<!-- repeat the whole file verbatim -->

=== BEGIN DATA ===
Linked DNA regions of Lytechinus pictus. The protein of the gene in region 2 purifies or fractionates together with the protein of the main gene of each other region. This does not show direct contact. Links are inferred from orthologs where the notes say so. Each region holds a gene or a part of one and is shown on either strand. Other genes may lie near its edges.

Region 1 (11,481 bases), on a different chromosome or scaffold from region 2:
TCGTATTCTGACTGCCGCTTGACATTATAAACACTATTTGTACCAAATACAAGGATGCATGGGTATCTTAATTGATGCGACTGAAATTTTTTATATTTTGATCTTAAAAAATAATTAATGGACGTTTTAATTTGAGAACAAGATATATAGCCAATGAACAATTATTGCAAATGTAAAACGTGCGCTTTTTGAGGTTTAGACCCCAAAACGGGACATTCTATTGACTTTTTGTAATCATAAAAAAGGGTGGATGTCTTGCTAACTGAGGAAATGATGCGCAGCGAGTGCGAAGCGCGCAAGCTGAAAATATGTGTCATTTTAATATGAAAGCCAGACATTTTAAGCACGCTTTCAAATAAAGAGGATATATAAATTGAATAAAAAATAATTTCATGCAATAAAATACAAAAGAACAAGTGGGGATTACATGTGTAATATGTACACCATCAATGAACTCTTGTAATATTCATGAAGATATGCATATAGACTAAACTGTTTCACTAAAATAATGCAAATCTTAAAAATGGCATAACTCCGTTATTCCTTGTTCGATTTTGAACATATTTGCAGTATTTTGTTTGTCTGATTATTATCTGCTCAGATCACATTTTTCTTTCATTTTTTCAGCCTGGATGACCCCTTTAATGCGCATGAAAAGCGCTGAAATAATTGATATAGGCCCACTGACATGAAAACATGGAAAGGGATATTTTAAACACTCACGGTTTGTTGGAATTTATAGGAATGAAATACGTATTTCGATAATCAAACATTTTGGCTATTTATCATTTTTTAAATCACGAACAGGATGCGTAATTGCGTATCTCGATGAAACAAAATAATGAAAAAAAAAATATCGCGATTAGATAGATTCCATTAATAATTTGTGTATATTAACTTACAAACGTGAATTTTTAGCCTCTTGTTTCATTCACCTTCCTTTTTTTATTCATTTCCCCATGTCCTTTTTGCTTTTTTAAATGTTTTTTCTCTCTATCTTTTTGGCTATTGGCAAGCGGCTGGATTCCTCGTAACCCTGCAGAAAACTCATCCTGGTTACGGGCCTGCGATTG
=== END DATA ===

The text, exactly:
Linked DNA regions of Lytechinus pictus. The protein of the gene in region 2 purifies or fractionates together with the protein of the main gene of each other region. This does not show direct contact. Links are inferred from orthologs where the notes say so. Each region holds a gene or a part of one and is shown on either strand. Other genes may lie near its edges.

Region 1 (11,481 bases), on a different chromosome or scaffold from region 2:
TCGTATTCTGACTGCCGCTTGACATTATAAACACTATTTGTACCAAATACAAGGATGCATGGGTATCTTAATTGATGCGACTGAAATTTTTTATATTTTGATCTTAAAAAATAATTAATGGACGTTTTAATTTGAGAACAAGATATATAGCCAATGAACAATTATTGCAAATGTAAAACGTGCGCTTTTTGAGGTTTAGACCCCAAAACGGGACATTCTATTGACTTTTTGTAATCATAAAAAAGGGTGGATGTCTTGCTAACTGAGGAAATGATGCGCAGCGAGTGCGAAGCGCGCAAGCTGAAAATATGTGTCATTTTAATATGAAAGCCAGACATTTTAAGCACGCTTTCAAATAAAGAGGATATATAAATTGAATAAAAAATAATTTCATGCAATAAAATACAAAAGAACAAGTGGGGATTACATGTGTAATATGTACACCATCAATGAACTCTTGTAATATTCATGAAGATATGCATATAGACTAAACTGTTTCACTAAAATAATGCAAATCTTAAAAATGGCATAACTCCGTTATTCCTTGTTCGATTTTGAACATATTTGCAGTATTTTGTTTGTCTGATTATTATCTGCTCAGATCACATTTTTCTTTCATTTTTTCAGCCTGGATGACCCCTTTAATGCGCATGAAAAGCGCTGAAATAATTGATATAGGCCCACTGACATGAAAACATGGAAAGGGATATTTTAAACACTCACGGTTTGTTGGAATTTATAGGAATGAAATACGTATTTCGATAATCAAACATTTTGGCTATTTATCATTTTTTAAATCACGAACAGGATGCGTAATTGCGTATCTCGATGAAACAAAATAATGAAAAAAAAAATATCGCGATTAGATAGATTCCATTAATAATTTGTGTATATTAACTTACAAACGTGAATTTTTAGCCTCTTGTTTCATTCACCTTCCTTTTTTTATTCATTTCCCCATGTCCTTTTTGCTTTTTTAAATGTTTTTTCTCTCTATCTTTTTGGCTATTGGCAAGCGGCTGGATTCCTCGTAACCCTGCAGAAAACTCATCCTGGTTACGGGCCTGCGATTG